Unboxing the “New” Dreamcast

I had previously mentioned that I was able to pick up a newly sealed Dreamcast from Thinkgeek last week. I wanted to share with you, fine readers, what you may have missed almost ten years ago.

Iíve finally unboxed the console and we get to see if it really was sealed new.

Clicky clicky on the images for larger versions.

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First, Thinkgeek got the thing to me in two days. I believe they sold their entire inventory out in two hours. However, it looks like they might get some more in stock in May.

Theyíre a really great site to order from. Iíve used them quite a bit. I even won a photo contest once and won a $100 gift certificate there.

Smart Mass Thinking Putty is a hoot. I suggest the Atmosphere or Oil Slick colors.

DSC00496For being ten years old, the box was in pretty good shape. There were no tears or dings in the cardboard. Both ends of the flaps had seal stickers on them. It looked like it had never been opened or tampered with. You can even see the serial number through the open window on the back of the box.

I commend the owners of the warehouse it sat in all this time. Speaking of time, this system by console standards is old. Certainly built before 9/11 and possibly before the year 2000. All the paperwork and stickers on the console were yellow with age. It also looked like it was probably not in an air-conditioned unit.

DSC00495Everything inside was still sealed and twist tied. The controller, instructions, warranty card (heh), A/V cable, power cord, and super long phone line (Yes! I needed one for my satellite!) were all there.

It even included a demo disc for some launch titles: Sonic Adventure, Rayman 2, Tomb Raider, and I think a sports game.

This was a good sign because I wanted an earlier release of the systemóone before SEGA started making it a little more difficult for players to have, uh, options of what to play.

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Behold, hereís everything in all itís glory.

Just like in 2000, I was bummed thereís no VMU. For those of you less than the age of ten, that is the Virtual Memory Unit. It actually was an ingenious little device that plugged into the controller to save your games. It had itís own mini-screen and you can even play some rudimentary games on it. I donít think it was ever used to itís fullest potential. (Of course, was the console itself?) Itís good to know that you can still get VMUís new online for $6-9.

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Does it work? Heck yes, it does. The system has a battery that stores the date and time. It still works.

The console was made in November 1999. This puts it very early in the Dreamcast lifecycle. Excellent.

I no longer had any of my original games but the demo disc worked just fine.

I do still have my import copy of Ikaruga. Itís my favorite game for the system and the import is pretty rare. Iím glad I held on to it. I do regret getting rid of my VGA adapter though. (It was not to long ago either when we moved from the Chicago area to where we are now. Snap.) Anyway, after making a couple of coasters I was able to make a swappable boot disc that worked in order to play the game. It was wonderful.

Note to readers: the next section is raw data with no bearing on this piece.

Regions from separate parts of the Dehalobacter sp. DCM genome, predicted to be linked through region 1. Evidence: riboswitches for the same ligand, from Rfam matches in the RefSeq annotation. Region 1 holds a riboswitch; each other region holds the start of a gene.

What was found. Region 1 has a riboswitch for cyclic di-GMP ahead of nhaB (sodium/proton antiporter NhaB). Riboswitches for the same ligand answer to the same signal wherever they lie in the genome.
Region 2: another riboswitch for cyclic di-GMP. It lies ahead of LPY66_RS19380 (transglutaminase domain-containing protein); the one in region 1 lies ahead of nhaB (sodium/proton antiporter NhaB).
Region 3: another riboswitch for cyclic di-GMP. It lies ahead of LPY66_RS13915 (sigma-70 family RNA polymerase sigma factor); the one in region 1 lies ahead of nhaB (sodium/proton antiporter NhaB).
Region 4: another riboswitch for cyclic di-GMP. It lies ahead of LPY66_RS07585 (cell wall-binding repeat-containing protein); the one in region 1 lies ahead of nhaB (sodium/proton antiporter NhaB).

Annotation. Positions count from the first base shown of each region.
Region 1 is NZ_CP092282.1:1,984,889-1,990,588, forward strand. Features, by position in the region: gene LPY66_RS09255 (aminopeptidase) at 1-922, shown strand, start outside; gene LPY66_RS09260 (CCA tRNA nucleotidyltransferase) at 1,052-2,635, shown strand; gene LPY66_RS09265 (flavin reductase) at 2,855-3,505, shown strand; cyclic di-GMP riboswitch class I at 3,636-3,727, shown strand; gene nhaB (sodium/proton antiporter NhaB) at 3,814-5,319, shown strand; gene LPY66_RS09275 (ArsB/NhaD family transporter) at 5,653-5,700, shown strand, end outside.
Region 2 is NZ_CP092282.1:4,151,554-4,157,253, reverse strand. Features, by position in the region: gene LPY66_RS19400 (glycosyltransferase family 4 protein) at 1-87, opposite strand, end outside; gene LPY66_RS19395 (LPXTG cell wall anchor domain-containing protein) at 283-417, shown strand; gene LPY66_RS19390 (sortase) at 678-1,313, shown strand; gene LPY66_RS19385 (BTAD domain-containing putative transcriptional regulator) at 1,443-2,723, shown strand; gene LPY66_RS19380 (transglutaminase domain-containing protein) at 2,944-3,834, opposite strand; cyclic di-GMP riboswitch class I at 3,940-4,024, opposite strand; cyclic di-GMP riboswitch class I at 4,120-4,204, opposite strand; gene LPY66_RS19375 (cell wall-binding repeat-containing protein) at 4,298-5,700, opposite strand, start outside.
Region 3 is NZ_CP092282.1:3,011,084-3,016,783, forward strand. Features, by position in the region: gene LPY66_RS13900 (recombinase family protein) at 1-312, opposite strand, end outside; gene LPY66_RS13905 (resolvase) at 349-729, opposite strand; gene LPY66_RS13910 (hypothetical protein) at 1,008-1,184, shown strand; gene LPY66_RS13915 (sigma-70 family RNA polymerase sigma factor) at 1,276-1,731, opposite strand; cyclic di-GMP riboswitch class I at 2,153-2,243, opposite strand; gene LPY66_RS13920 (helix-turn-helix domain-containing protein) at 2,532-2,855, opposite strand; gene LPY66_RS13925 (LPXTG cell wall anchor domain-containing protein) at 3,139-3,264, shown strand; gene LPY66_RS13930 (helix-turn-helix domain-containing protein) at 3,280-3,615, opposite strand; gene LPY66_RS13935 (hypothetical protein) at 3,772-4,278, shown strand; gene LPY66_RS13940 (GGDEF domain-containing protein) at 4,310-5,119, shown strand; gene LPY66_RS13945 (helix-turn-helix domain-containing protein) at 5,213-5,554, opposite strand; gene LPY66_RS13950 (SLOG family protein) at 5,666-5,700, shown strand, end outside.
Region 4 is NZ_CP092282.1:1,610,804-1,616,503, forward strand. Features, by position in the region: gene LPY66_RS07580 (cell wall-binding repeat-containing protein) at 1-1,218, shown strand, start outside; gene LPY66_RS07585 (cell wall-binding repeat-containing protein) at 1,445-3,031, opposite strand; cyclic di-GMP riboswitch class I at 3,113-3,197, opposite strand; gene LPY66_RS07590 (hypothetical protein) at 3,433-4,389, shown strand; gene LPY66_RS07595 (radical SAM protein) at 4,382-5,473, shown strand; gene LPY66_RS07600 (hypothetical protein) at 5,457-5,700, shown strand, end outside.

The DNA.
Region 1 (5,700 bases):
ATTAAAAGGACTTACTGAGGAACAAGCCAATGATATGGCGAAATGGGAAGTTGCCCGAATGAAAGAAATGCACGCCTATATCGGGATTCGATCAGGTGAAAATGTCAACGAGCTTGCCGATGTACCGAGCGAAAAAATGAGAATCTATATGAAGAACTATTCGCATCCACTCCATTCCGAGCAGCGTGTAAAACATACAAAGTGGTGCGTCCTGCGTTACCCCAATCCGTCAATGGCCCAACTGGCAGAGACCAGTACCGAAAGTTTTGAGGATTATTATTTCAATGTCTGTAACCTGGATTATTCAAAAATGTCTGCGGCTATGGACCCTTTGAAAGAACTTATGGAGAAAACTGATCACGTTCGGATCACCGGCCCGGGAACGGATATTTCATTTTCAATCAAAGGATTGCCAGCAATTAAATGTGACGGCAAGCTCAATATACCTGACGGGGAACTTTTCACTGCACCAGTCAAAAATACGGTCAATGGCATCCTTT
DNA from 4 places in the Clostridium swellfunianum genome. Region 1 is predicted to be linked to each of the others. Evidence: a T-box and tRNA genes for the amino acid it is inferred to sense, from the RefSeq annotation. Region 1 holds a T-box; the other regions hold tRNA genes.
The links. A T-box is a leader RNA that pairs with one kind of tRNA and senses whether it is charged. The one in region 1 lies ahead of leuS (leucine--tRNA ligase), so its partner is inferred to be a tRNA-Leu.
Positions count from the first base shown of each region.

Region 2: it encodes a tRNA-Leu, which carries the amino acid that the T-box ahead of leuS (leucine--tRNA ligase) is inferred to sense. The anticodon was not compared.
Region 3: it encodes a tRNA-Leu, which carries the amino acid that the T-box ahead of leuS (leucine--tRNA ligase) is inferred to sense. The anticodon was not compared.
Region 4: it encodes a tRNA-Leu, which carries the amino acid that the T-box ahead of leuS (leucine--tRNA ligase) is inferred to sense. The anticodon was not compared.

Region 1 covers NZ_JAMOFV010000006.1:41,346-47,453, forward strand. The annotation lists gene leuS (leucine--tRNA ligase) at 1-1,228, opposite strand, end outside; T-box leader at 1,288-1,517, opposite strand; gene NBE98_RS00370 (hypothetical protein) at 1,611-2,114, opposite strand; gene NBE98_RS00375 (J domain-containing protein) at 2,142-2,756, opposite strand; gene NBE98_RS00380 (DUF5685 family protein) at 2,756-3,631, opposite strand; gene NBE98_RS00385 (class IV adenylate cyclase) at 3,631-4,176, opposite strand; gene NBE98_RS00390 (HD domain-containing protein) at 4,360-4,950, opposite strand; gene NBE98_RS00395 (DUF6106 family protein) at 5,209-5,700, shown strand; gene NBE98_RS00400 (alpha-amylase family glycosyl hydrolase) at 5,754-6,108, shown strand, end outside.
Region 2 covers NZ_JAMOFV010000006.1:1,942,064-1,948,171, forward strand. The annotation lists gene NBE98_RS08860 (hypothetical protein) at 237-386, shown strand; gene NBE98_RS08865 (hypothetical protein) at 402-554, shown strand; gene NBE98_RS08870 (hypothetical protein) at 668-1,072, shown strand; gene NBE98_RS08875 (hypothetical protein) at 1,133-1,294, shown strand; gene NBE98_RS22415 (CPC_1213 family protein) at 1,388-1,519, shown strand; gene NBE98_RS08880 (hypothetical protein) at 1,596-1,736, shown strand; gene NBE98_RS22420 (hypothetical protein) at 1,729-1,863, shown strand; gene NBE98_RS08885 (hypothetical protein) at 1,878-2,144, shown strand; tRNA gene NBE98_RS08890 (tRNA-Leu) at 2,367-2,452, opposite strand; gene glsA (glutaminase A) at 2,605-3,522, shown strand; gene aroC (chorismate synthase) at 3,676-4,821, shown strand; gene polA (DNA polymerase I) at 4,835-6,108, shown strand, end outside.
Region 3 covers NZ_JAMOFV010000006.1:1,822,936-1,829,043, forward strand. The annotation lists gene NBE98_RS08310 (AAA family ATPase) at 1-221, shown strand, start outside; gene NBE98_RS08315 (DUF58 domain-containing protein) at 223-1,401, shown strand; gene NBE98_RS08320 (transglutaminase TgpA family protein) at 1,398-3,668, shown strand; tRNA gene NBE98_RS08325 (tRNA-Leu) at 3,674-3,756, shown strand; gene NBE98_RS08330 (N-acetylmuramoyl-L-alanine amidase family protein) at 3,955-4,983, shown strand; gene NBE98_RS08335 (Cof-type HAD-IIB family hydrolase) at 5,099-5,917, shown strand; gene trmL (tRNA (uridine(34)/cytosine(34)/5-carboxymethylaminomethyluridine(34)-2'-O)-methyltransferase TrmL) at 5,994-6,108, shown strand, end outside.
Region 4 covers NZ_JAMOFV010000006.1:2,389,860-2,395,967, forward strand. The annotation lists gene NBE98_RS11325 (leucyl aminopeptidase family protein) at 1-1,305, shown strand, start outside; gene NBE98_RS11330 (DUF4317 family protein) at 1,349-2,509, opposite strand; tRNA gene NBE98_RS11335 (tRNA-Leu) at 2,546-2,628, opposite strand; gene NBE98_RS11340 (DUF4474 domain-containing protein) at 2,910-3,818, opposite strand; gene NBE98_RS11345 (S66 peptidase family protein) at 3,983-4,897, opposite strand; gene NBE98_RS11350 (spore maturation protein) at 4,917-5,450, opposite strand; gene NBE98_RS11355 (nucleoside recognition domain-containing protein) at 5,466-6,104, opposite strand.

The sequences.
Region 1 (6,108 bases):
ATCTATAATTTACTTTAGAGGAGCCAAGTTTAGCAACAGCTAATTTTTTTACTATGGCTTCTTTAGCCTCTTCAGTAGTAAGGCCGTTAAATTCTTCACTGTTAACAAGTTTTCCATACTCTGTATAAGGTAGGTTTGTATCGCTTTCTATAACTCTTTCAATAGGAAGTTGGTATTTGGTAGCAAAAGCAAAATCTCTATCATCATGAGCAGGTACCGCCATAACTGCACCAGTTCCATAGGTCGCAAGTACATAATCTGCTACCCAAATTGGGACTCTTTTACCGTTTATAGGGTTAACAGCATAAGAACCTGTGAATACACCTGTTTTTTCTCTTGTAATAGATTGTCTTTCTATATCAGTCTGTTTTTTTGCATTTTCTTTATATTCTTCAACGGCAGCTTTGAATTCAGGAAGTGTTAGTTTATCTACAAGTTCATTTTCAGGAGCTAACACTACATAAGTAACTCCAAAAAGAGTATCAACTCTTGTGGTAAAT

I was actually surprised at how well the system scaled into widescreen and the picture quality in general. I would even say that the composite cable connection gave a better and crisper picture on my big screen than the Wii. (They use the same type of connection. It shows you how backwards the Wii is being almost ten years younger.)

The next thing for the console is to make an arcade cabinet for it and get some arcade joysticks and buttons. Iíll probably even see if I can get MAME working. Instant arcade.

The next step is to get a VMU and possibly another controller. I feel like a kid again.

Comments

  1. Congrats Nat! I’m happy for you, enjoy it!

  2. Awesome stuff. I don’t know if I ever owned a brand new DC (actually, I think my first DC was a new one). I’ve amassed a small army of them over the years though, as I refuse to let a unit sit unbought if I go to a garage sale.

    It’s a wonderful device with a wonderful library of games. Great job in snagging this.

  3. So I’m pretty content that all the Dreamcast games I liked so much are available on current consoles, with one exception.

    At the same time, the Dreamcast is the console that brought me back to console gaming. I completely missed everything after the SNES since I went complete PC gaming snob. In my opinion, even though I know it is outdated, the Dreamcast kind of exemplifies everything a modern console should be.

    So I know I don’t need one but the thought of a NEW Dreamcast is tempting. Even the one I owned was purchased secondhand.

    *sigh*

  4. It’s pretty sweet that you got that brand new!

    I never had a Dreamcast, but I played it with friends. I could never get used to the controller, but they assured me that it’s comfortable once you use it for a while.

    Enjoy the DC. ūüôā

  5. I remember the year my cousin got his DC for Christmas. I was a PC-only gamer at the time, having hung up my N64 controller up for Age of Empires, but I recognize its place in console history.

    I noticed the phone cable. Good luck playing multiplayer games with that!

    Have fun.

Trackbacks

  1. […] Thinkgeek came across of a supply of new, unopened systems. They were selling them for $100. I didnít wait. since then Iíve toyed with the idea of making a MAME cabinet using the console or at least an […]

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